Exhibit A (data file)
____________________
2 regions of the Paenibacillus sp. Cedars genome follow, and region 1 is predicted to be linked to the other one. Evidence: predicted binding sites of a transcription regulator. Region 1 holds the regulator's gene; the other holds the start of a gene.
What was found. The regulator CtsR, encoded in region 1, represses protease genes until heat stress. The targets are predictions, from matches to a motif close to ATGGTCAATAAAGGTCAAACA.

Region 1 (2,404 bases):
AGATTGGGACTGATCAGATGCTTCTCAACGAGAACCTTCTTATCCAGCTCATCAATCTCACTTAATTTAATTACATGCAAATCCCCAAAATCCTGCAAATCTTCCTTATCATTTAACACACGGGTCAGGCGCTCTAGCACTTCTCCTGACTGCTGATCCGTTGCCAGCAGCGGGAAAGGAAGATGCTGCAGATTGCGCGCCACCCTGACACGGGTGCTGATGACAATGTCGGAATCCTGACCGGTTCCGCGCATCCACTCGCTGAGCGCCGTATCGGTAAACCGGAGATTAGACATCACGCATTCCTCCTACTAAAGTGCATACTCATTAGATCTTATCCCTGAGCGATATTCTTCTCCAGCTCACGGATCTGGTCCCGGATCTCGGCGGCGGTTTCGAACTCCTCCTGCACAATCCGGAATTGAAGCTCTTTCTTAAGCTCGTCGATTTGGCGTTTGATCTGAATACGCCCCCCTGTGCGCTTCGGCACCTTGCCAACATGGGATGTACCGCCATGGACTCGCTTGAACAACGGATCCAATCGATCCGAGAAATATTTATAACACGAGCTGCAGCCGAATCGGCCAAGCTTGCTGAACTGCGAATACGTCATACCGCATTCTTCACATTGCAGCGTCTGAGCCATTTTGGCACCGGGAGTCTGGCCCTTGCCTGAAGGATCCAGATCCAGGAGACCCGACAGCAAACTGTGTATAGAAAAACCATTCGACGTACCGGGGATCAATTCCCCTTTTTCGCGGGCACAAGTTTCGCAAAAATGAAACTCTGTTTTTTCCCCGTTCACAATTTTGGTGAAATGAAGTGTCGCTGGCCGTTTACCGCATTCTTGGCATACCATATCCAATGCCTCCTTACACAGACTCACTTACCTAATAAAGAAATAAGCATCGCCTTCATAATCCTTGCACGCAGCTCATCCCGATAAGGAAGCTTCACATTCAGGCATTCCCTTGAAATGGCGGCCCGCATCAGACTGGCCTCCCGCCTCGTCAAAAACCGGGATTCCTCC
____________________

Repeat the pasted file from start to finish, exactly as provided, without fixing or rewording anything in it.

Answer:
2 regions of the Paenibacillus sp. Cedars genome follow, and region 1 is predicted to be linked to the other one. Evidence: predicted binding sites of a transcription regulator. Region 1 holds the regulator's gene; the other holds the start of a gene.
What was found. The regulator CtsR, encoded in region 1, represses protease genes until heat stress. The targets are predictions, from matches to a motif close to ATGGTCAATAAAGGTCAAACA.

Region 1 (2,404 bases):
AGATTGGGACTGATCAGATGCTTCTCAACGAGAACCTTCTTATCCAGCTCATCAATCTCACTTAATTTAATTACATGCAAATCCCCAAAATCCTGCAAATCTTCCTTATCATTTAACACACGGGTCAGGCGCTCTAGCACTTCTCCTGACTGCTGATCCGTTGCCAGCAGCGGGAAAGGAAGATGCTGCAGATTGCGCGCCACCCTGACACGGGTGCTGATGACAATGTCGGAATCCTGACCGGTTCCGCGCATCCACTCGCTGAGCGCCGTATCGGTAAACCGGAGATTAGACATCACGCATTCCTCCTACTAAAGTGCATACTCATTAGATCTTATCCCTGAGCGATATTCTTCTCCAGCTCACGGATCTGGTCCCGGATCTCGGCGGCGGTTTCGAACTCCTCCTGCACAATCCGGAATTGAAGCTCTTTCTTAAGCTCGTCGATTTGGCGTTTGATCTGAATACGCCCCCCTGTGCGCTTCGGCACCTTGCCAACATGGGATGTACCGCCATGGACTCGCTTGAACAACGGATCCAATCGATCCGAGAAATATTTATAACACGAGCTGCAGCCGAATCGGCCAAGCTTGCTGAACTGCGAATACGTCATACCGCATTCTTCACATTGCAGCGTCTGAGCCATTTTGGCACCGGGAGTCTGGCCCTTGCCTGAAGGATCCAGATCCAGGAGACCCGACAGCAAACTGTGTATAGAAAAACCATTCGACGTACCGGGGATCAATTCCCCTTTTTCGCGGGCACAAGTTTCGCAAAAATGAAACTCTGTTTTTTCCCCGTTCACAATTTTGGTGAAATGAAGTGTCGCTGGCCGTTTACCGCATTCTTGGCATACCATATCCAATGCCTCCTTACACAGACTCACTTACCTAATAAAGAAATAAGCATCGCCTTCATAATCCTTGCACGCAGCTCATCCCGATAAGGAAGCTTCACATTCAGGCATTCCCTTGAAATGGCGGCCCGCATCAGACTGGCCTCCCGCCTCGTCAAAAACCGGGATTCCTCC